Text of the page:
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5 things learned on Tuesday at the 2024 NFL Annual Meeting

Notes on hybrid kickoff return, Packers’ backfield and Christian Watson

CB Keisean Nixon
CB Keisean Nixon

ORLANDO – Packers Head Coach Matt LaFleur and President/CEO Mark Murphy addressed the media on Tuesday at the NFL Annual Meeting in Orlando. Here are five things we learned:

  1. Keisean Nixon got his wish.

On Tuesday, NFL owners approved the new hybrid kickoff on a one-year trial basis.

All kicks must either be caught or fall inside the 20-yard line, called the "landing zone." If a kick first touches the ground inside the end zone, the ball will be placed at the 30-yard line.

If it falls before the landing zone, the ball will be placed at the 40 like it would be if kicked out of bounds. The ball will be placed at the 20-yard line if it lands first in the field of play and bounces into the end zone without a return.

The NFL's intention is to bring the two teams closer together, which will reduce the speed of the play and promote more returns. There also will be no fair catches permitted this season.

Nixon, the Packers' two-time first-team All-Pro kick returner, posted on X last week: "Go Ahead And Approve That KR Rule And Ima Go Back to Back to Back…"

The fifth-year veteran, who re-signed with Green Bay on March 15, led the NFL in kickoff return yardage (782) and kickoff return average (26.1) last season. Prior to the proposal's approval, LaFleur said he didn't want to see the kickoff go away and expressed his excitement about Nixon's playmaking potential.

"I don't know what football would be without it? You definitely want it to be part of the game," LaFleur said. "Certainly, when you have a returner as dynamic as Keisean, the more opportunities he can get to return, I think it could set us up. Now, it's just not only on Keisean. You gotta have the guys in front of him making the blocks and setting it up in that regard."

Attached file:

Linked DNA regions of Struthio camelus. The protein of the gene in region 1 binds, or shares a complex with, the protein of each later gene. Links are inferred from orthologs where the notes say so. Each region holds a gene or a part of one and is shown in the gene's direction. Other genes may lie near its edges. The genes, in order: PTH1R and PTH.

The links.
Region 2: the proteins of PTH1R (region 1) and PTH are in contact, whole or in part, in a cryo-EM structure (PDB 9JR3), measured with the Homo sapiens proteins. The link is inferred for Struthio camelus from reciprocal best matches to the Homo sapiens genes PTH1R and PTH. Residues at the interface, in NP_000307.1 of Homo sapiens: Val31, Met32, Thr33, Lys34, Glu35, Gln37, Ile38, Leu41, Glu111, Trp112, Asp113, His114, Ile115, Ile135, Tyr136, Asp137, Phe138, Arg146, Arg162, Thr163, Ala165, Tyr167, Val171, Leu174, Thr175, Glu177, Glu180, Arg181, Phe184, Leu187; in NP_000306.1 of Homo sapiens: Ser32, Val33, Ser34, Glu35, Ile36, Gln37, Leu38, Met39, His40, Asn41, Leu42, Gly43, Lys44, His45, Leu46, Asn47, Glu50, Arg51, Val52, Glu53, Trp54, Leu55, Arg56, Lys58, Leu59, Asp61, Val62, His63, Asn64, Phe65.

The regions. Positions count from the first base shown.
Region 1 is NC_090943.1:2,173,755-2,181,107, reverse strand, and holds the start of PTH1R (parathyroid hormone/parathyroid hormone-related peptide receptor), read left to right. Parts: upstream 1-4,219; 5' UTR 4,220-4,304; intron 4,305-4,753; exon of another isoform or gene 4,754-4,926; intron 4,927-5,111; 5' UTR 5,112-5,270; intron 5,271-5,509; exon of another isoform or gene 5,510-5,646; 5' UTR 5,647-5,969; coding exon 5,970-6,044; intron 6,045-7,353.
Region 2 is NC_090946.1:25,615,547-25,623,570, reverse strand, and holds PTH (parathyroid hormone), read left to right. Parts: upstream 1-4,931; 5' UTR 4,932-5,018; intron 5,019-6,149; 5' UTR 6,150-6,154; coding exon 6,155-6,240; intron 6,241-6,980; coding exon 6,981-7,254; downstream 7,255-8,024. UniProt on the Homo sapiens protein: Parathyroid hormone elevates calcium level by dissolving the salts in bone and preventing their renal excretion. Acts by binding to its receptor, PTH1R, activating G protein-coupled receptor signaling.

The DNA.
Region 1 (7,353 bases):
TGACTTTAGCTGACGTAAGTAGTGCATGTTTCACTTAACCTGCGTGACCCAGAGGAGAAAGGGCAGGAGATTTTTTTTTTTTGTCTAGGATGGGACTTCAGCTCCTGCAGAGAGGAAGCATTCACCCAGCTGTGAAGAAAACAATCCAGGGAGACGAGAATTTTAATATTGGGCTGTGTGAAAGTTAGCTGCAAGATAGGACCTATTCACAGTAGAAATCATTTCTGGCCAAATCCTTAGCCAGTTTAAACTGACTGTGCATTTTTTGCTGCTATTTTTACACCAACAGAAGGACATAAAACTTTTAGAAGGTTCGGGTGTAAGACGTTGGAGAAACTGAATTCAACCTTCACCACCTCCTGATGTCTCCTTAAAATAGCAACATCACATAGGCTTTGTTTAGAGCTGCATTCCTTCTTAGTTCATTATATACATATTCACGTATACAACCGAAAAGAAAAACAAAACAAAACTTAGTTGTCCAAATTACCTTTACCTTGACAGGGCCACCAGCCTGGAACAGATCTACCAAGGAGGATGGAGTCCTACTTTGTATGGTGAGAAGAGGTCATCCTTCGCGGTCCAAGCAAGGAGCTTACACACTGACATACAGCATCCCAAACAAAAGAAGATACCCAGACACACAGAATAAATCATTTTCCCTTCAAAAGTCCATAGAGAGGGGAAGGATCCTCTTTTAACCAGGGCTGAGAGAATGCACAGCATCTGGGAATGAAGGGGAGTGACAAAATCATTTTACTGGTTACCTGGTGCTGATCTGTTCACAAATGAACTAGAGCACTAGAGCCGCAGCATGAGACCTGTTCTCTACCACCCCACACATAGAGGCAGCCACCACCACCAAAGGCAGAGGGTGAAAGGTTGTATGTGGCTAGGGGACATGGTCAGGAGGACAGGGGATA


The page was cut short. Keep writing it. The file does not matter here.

The Packers were one of three teams that voted against the proposal. Murphy said that was because of the organization's desire for the trial run to happen during the preseason instead.

"Our thought was it would make sense really to have maybe as a trial or as an experiment in the preseason to see – there's gonna be some unintended consequences," Murphy said. "But that said, it passed. … We'll be very supportive of it and we have one of the better kick returners in the league, so we'll put that to our advantage."

  1. Rich Bisaccia gave a strong recommendation for new Packers running back Josh Jacobs.

Green Bay's special teams coordinator/assistant head coach worked closely with Jacobs for three seasons with the Oakland/Las Vegas Raiders, including a 2021 stint as the team's interim head coach. When Jacobs emerged as a possible free-agent target, Bisaccia offered a glowing review of the Raiders' former team captain.

"Rich definitely spoke highly of him," LaFleur said. "I think anytime that you have a coach on staff that's been on another team with a player like that, you're always interested in hearing what they have to say about him. He raved about the person, the player, the worker."

Jacobs has been a bell cow throughout his first five NFL seasons, averaging approximately 300 touches per season. The Packers still like having multiple backfield options, but LaFleur believes Jacobs' versatile skill set will fit well into Green Bay's offense.